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Jurickson Profar, Dylan Bundy, and Wil Myers top Aidan's Top Prospect List.
At last, here are the top 3 prospects in baseball, with statistics and advanced scouting reports on each player. Hope you enjoyed the rankings as much as I did, and I will certainly try to include some prospect pieces in the near future. Later today, I will put up my top 100 prospects (without scouting reports) and my top farm systems in the game. Enjoy


3.     
Wil Myers , OF, Kansas City Royals, ETA: 2013:

2012 Levels: AA Northwest Arkansas (35 games), AAA Omaha (99 games)

2012 Numbers: Batted combined .314/.387/.600, with 26 2Bs, 37 HRs, 109 RBI

            Baseball America's Player of the Year, Wil Myers broke out in a big way in 2012. After batting .254/.353/..393 in an injury plagued 2011, Myers showcased his power bat across the top two levels in the Royals minor league system. Myers has a strong body that generates easy plus power and also shows an advanced hitting ability that produces frequent loud contact. After being drafted as a catcher, Myers has transitioned well to the outfield, seeing time in both center field and right field. His strong arm, along with average range and jumps, should push him to right field within the next year or two. Currently, Jeff Francoeur is blocking Myers, but he should not stop the Royals from having Myers as their opening day right fielder.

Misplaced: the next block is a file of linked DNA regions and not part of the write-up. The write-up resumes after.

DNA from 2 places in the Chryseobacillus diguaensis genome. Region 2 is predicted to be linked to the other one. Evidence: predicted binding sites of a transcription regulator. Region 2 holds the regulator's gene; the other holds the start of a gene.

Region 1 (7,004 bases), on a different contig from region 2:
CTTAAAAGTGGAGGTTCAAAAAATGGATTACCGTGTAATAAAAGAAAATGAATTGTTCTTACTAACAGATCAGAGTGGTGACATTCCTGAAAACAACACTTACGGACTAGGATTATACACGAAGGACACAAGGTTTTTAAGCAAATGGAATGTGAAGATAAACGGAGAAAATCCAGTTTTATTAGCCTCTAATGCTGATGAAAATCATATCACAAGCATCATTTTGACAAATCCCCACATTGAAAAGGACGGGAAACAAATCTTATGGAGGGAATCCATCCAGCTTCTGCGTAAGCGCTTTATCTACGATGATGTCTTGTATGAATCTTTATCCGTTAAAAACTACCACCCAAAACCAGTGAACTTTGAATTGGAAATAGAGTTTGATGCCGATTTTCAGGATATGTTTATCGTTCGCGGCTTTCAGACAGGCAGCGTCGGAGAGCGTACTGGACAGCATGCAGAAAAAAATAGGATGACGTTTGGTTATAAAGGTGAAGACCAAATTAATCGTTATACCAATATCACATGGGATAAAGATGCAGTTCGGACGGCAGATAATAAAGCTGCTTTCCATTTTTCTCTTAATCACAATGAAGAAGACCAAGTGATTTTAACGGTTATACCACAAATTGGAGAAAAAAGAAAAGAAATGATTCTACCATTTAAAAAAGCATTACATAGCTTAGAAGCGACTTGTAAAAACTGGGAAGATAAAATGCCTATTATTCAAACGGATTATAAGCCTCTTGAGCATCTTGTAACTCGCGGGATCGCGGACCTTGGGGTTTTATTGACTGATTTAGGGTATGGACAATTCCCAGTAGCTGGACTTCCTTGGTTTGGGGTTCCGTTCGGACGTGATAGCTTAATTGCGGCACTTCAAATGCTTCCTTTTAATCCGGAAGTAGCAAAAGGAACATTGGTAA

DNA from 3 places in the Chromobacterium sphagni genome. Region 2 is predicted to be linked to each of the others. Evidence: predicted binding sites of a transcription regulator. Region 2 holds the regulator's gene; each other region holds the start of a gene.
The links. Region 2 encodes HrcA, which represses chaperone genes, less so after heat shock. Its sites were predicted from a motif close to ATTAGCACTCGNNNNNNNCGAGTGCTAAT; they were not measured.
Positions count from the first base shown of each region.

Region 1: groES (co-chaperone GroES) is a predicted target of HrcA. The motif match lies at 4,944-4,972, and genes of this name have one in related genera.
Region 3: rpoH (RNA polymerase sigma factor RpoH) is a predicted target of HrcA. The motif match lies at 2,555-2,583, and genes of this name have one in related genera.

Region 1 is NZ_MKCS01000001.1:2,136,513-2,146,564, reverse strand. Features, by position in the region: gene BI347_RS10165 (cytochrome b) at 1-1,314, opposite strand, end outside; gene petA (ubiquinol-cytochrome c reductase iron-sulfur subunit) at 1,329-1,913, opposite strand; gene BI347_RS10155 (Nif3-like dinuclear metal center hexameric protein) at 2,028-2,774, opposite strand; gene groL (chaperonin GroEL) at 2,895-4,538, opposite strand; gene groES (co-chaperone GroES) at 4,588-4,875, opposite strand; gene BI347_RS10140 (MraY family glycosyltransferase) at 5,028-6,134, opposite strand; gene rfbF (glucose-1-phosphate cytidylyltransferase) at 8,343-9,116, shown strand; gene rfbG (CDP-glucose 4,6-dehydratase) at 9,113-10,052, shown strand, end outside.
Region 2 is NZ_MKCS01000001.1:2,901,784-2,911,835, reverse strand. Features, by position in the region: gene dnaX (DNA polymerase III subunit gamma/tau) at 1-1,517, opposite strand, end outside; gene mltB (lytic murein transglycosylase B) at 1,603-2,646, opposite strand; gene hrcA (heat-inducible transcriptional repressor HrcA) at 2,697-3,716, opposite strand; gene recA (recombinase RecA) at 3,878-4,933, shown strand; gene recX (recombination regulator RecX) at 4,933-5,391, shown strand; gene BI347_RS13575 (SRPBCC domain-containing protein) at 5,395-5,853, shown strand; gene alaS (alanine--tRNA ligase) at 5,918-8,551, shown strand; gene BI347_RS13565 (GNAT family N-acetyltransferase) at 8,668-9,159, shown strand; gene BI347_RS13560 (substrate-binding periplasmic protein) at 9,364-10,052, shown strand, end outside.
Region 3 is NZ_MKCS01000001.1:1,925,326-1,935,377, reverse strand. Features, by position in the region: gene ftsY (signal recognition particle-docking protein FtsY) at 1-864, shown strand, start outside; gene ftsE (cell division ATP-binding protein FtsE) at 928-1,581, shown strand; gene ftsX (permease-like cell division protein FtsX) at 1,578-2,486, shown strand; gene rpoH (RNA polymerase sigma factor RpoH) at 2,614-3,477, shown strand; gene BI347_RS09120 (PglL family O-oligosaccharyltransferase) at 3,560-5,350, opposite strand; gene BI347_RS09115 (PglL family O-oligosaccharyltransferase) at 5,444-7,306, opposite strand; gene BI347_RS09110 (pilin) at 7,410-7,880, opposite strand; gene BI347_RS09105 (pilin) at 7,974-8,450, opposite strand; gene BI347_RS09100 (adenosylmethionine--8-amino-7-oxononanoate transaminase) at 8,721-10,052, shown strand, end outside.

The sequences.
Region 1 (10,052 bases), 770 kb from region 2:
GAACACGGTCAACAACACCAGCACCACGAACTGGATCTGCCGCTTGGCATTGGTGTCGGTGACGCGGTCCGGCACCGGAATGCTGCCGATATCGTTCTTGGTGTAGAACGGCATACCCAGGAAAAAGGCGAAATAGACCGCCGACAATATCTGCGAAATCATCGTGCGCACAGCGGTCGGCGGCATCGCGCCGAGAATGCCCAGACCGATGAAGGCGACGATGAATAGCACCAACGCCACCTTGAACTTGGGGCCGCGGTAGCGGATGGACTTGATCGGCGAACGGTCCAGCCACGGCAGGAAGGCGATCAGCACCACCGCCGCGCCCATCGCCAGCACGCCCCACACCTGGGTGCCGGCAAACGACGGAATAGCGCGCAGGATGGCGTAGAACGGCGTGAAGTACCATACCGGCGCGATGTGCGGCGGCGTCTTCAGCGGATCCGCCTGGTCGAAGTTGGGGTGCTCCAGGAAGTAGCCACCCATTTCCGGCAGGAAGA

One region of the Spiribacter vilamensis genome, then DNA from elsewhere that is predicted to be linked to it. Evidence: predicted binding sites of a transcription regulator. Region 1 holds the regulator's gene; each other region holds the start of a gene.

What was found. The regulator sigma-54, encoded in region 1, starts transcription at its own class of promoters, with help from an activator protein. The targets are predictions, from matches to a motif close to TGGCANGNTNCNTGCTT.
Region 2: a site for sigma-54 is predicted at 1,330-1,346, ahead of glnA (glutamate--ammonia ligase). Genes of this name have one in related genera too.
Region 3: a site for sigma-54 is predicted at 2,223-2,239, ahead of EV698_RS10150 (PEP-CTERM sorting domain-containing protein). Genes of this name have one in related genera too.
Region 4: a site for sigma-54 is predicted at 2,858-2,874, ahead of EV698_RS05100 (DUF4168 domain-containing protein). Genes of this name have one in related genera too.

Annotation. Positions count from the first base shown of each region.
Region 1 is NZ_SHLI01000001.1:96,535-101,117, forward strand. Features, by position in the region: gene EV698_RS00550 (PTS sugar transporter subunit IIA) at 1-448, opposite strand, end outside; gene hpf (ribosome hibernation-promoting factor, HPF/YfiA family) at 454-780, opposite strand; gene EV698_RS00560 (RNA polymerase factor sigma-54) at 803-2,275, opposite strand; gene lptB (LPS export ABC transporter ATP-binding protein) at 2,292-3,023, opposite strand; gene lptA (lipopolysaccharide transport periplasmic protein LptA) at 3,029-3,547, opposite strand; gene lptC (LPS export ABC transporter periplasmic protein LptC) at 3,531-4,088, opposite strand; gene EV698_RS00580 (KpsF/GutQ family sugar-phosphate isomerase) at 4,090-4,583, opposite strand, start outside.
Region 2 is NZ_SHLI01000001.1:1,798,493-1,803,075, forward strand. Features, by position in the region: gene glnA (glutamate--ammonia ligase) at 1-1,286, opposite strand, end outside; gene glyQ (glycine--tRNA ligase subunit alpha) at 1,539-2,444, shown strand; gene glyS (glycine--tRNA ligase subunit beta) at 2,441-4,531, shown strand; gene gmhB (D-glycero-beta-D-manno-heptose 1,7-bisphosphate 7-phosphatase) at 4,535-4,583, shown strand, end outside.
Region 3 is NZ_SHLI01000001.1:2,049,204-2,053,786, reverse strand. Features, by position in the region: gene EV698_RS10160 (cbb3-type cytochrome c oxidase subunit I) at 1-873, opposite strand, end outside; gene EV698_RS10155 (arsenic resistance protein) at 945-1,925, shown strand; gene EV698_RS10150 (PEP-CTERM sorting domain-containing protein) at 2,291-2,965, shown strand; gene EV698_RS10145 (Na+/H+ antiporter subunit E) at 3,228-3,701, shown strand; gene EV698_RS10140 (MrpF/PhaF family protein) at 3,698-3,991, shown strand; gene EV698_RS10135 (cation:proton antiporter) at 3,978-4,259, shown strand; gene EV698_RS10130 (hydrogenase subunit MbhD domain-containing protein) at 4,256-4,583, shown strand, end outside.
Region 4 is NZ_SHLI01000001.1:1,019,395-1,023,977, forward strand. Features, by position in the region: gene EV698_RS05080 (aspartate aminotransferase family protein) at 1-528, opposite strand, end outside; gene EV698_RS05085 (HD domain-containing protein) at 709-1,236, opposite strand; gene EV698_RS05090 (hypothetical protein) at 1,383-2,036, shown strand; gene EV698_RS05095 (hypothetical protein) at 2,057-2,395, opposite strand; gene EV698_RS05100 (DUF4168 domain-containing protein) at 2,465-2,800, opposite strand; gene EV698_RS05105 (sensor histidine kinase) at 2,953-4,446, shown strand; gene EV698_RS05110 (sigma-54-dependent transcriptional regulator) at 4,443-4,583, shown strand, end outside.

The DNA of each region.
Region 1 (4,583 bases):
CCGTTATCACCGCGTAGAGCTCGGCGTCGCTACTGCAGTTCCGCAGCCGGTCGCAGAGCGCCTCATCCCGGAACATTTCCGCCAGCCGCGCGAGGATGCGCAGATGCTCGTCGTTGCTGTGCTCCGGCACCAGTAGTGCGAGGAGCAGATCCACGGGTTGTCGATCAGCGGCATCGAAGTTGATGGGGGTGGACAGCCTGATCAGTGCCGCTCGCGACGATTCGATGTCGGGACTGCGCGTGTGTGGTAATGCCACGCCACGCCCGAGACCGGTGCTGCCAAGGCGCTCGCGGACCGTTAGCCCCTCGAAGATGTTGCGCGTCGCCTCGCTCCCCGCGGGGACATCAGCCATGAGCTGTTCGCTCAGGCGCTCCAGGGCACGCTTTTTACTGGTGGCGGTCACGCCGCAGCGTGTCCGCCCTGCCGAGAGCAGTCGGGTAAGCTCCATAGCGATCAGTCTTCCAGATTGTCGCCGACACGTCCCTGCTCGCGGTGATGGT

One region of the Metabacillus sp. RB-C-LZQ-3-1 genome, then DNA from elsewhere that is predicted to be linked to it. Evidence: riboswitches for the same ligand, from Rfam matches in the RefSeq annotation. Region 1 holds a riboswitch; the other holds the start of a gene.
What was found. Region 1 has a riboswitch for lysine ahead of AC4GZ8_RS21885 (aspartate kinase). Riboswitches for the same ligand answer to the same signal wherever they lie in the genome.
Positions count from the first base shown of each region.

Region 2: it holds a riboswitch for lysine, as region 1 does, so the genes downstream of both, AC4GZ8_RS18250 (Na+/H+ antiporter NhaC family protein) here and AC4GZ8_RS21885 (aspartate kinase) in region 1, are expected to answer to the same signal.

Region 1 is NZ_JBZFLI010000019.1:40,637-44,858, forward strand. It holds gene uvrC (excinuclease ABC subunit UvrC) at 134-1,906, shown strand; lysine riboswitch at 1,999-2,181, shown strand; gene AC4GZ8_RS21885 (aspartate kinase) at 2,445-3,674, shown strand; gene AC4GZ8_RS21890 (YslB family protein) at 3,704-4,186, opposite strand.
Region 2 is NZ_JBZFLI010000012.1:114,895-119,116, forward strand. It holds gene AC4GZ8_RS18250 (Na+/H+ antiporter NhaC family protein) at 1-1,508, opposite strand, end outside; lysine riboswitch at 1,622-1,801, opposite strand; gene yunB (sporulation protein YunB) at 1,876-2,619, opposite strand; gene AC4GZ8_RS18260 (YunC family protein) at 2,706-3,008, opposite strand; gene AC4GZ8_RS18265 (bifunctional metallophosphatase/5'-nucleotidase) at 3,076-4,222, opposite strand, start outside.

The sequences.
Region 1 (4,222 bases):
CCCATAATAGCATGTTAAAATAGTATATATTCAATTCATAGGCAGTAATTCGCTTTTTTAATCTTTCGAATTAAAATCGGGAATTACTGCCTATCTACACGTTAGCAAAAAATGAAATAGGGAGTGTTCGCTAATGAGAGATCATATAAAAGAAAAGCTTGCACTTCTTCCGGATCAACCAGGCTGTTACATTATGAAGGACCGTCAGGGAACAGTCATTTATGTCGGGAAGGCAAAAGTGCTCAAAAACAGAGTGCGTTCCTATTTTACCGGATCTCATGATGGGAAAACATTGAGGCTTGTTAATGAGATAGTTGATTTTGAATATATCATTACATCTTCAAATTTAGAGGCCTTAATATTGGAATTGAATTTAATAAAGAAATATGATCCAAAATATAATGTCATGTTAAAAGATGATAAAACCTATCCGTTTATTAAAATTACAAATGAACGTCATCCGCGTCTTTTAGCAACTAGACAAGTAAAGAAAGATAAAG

2.      Dylan Bundy , SP, Baltimore Orioles, ETA: 2013:

2012 Levels: A Delmarva (30 innings), High-A Frederick (57 innings), AA Bowie (16.2 innings), MLB Baltimore (1.2 innings)

2012 Numbers (Minors): 103.2 innings pitched, 2.08 ERA, 28 BB (2.4 BB/9), 119 K (10.3 K/9)